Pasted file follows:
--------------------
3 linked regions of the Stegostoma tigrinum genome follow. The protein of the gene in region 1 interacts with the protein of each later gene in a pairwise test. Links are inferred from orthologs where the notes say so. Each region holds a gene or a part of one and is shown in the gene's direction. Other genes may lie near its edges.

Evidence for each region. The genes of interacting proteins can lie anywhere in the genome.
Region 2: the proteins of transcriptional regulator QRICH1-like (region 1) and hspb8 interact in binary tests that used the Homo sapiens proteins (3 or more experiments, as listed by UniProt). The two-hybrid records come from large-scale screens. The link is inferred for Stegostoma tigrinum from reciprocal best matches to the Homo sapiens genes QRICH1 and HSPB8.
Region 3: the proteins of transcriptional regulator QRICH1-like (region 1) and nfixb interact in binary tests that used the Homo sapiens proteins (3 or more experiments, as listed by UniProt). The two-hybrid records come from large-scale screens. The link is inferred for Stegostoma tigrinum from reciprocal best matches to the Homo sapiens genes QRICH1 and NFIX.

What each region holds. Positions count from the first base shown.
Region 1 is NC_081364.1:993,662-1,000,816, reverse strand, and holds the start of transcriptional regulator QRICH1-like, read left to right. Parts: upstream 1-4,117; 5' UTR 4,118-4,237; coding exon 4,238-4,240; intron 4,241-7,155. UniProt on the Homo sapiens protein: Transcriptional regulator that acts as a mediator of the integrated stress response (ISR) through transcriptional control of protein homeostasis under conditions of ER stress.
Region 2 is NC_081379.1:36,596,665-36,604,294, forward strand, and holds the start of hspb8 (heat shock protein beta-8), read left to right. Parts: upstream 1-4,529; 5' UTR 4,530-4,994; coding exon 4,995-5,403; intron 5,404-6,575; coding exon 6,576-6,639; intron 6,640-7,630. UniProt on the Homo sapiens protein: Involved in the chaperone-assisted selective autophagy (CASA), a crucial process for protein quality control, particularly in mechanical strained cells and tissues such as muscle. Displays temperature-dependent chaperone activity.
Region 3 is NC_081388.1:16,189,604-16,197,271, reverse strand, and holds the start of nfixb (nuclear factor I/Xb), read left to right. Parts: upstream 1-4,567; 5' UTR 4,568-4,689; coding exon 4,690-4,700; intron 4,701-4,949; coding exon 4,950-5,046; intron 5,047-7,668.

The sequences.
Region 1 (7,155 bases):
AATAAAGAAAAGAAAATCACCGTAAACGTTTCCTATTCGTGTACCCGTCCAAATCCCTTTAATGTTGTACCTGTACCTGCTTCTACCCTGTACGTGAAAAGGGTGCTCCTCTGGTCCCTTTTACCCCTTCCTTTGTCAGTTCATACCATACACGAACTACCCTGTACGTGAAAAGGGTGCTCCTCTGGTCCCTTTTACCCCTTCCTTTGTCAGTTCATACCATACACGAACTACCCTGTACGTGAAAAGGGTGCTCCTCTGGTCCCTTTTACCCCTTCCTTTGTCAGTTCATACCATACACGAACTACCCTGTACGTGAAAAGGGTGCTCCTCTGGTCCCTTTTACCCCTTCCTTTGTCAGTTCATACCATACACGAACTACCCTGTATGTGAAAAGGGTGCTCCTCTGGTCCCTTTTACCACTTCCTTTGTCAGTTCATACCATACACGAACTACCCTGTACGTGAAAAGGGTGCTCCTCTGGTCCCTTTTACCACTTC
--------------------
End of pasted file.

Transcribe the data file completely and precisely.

3 linked regions of the Stegostoma tigrinum genome follow. The protein of the gene in region 1 interacts with the protein of each later gene in a pairwise test. Links are inferred from orthologs where the notes say so. Each region holds a gene or a part of one and is shown in the gene's direction. Other genes may lie near its edges.

Evidence for each region. The genes of interacting proteins can lie anywhere in the genome.
Region 2: the proteins of transcriptional regulator QRICH1-like (region 1) and hspb8 interact in binary tests that used the Homo sapiens proteins (3 or more experiments, as listed by UniProt). The two-hybrid records come from large-scale screens. The link is inferred for Stegostoma tigrinum from reciprocal best matches to the Homo sapiens genes QRICH1 and HSPB8.
Region 3: the proteins of transcriptional regulator QRICH1-like (region 1) and nfixb interact in binary tests that used the Homo sapiens proteins (3 or more experiments, as listed by UniProt). The two-hybrid records come from large-scale screens. The link is inferred for Stegostoma tigrinum from reciprocal best matches to the Homo sapiens genes QRICH1 and NFIX.

What each region holds. Positions count from the first base shown.
Region 1 is NC_081364.1:993,662-1,000,816, reverse strand, and holds the start of transcriptional regulator QRICH1-like, read left to right. Parts: upstream 1-4,117; 5' UTR 4,118-4,237; coding exon 4,238-4,240; intron 4,241-7,155. UniProt on the Homo sapiens protein: Transcriptional regulator that acts as a mediator of the integrated stress response (ISR) through transcriptional control of protein homeostasis under conditions of ER stress.
Region 2 is NC_081379.1:36,596,665-36,604,294, forward strand, and holds the start of hspb8 (heat shock protein beta-8), read left to right. Parts: upstream 1-4,529; 5' UTR 4,530-4,994; coding exon 4,995-5,403; intron 5,404-6,575; coding exon 6,576-6,639; intron 6,640-7,630. UniProt on the Homo sapiens protein: Involved in the chaperone-assisted selective autophagy (CASA), a crucial process for protein quality control, particularly in mechanical strained cells and tissues such as muscle. Displays temperature-dependent chaperone activity.
Region 3 is NC_081388.1:16,189,604-16,197,271, reverse strand, and holds the start of nfixb (nuclear factor I/Xb), read left to right. Parts: upstream 1-4,567; 5' UTR 4,568-4,689; coding exon 4,690-4,700; intron 4,701-4,949; coding exon 4,950-5,046; intron 5,047-7,668.

The sequences.
Region 1 (7,155 bases):
AATAAAGAAAAGAAAATCACCGTAAACGTTTCCTATTCGTGTACCCGTCCAAATCCCTTTAATGTTGTACCTGTACCTGCTTCTACCCTGTACGTGAAAAGGGTGCTCCTCTGGTCCCTTTTACCCCTTCCTTTGTCAGTTCATACCATACACGAACTACCCTGTACGTGAAAAGGGTGCTCCTCTGGTCCCTTTTACCCCTTCCTTTGTCAGTTCATACCATACACGAACTACCCTGTACGTGAAAAGGGTGCTCCTCTGGTCCCTTTTACCCCTTCCTTTGTCAGTTCATACCATACACGAACTACCCTGTACGTGAAAAGGGTGCTCCTCTGGTCCCTTTTACCCCTTCCTTTGTCAGTTCATACCATACACGAACTACCCTGTATGTGAAAAGGGTGCTCCTCTGGTCCCTTTTACCACTTCCTTTGTCAGTTCATACCATACACGAACTACCCTGTACGTGAAAAGGGTGCTCCTCTGGTCCCTTTTACCACTTC